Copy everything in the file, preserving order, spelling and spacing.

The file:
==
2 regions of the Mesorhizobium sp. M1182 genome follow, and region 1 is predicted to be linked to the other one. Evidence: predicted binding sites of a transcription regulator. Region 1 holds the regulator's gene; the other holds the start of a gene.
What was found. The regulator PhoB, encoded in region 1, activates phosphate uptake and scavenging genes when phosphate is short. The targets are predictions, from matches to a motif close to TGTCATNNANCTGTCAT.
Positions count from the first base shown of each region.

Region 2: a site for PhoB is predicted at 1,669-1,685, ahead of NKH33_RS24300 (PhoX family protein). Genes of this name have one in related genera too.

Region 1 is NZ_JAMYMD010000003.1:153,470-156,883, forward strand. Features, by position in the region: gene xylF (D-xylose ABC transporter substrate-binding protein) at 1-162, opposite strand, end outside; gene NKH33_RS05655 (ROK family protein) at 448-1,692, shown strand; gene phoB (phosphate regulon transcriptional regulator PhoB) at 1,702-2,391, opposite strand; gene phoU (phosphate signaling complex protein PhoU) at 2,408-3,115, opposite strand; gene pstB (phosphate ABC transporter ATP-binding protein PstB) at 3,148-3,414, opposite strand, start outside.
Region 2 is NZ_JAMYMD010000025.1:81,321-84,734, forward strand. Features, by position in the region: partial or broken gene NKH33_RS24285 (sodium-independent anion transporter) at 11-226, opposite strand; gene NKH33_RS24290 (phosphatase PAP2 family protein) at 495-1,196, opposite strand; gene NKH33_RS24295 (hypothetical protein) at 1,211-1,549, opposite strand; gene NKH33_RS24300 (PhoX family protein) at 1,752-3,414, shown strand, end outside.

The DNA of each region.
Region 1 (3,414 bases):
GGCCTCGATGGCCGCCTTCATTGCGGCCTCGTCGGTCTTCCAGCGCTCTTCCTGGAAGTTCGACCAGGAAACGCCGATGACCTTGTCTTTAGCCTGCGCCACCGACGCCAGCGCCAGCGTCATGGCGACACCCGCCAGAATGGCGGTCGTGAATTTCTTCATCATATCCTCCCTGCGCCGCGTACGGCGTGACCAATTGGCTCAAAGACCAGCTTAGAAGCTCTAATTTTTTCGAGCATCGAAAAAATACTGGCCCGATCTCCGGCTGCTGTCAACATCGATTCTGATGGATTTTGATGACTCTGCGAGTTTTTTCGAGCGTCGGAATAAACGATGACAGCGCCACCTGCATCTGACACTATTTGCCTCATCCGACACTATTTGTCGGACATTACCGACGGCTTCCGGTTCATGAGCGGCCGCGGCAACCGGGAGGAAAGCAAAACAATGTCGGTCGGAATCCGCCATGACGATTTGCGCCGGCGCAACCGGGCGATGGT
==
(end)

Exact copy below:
2 regions of the Mesorhizobium sp. M1182 genome follow, and region 1 is predicted to be linked to the other one. Evidence: predicted binding sites of a transcription regulator. Region 1 holds the regulator's gene; the other holds the start of a gene.
What was found. The regulator PhoB, encoded in region 1, activates phosphate uptake and scavenging genes when phosphate is short. The targets are predictions, from matches to a motif close to TGTCATNNANCTGTCAT.
Positions count from the first base shown of each region.

Region 2: a site for PhoB is predicted at 1,669-1,685, ahead of NKH33_RS24300 (PhoX family protein). Genes of this name have one in related genera too.

Region 1 is NZ_JAMYMD010000003.1:153,470-156,883, forward strand. Features, by position in the region: gene xylF (D-xylose ABC transporter substrate-binding protein) at 1-162, opposite strand, end outside; gene NKH33_RS05655 (ROK family protein) at 448-1,692, shown strand; gene phoB (phosphate regulon transcriptional regulator PhoB) at 1,702-2,391, opposite strand; gene phoU (phosphate signaling complex protein PhoU) at 2,408-3,115, opposite strand; gene pstB (phosphate ABC transporter ATP-binding protein PstB) at 3,148-3,414, opposite strand, start outside.
Region 2 is NZ_JAMYMD010000025.1:81,321-84,734, forward strand. Features, by position in the region: partial or broken gene NKH33_RS24285 (sodium-independent anion transporter) at 11-226, opposite strand; gene NKH33_RS24290 (phosphatase PAP2 family protein) at 495-1,196, opposite strand; gene NKH33_RS24295 (hypothetical protein) at 1,211-1,549, opposite strand; gene NKH33_RS24300 (PhoX family protein) at 1,752-3,414, shown strand, end outside.

The DNA of each region.
Region 1 (3,414 bases):
GGCCTCGATGGCCGCCTTCATTGCGGCCTCGTCGGTCTTCCAGCGCTCTTCCTGGAAGTTCGACCAGGAAACGCCGATGACCTTGTCTTTAGCCTGCGCCACCGACGCCAGCGCCAGCGTCATGGCGACACCCGCCAGAATGGCGGTCGTGAATTTCTTCATCATATCCTCCCTGCGCCGCGTACGGCGTGACCAATTGGCTCAAAGACCAGCTTAGAAGCTCTAATTTTTTCGAGCATCGAAAAAATACTGGCCCGATCTCCGGCTGCTGTCAACATCGATTCTGATGGATTTTGATGACTCTGCGAGTTTTTTCGAGCGTCGGAATAAACGATGACAGCGCCACCTGCATCTGACACTATTTGCCTCATCCGACACTATTTGTCGGACATTACCGACGGCTTCCGGTTCATGAGCGGCCGCGGCAACCGGGAGGAAAGCAAAACAATGTCGGTCGGAATCCGCCATGACGATTTGCGCCGGCGCAACCGGGCGATGGT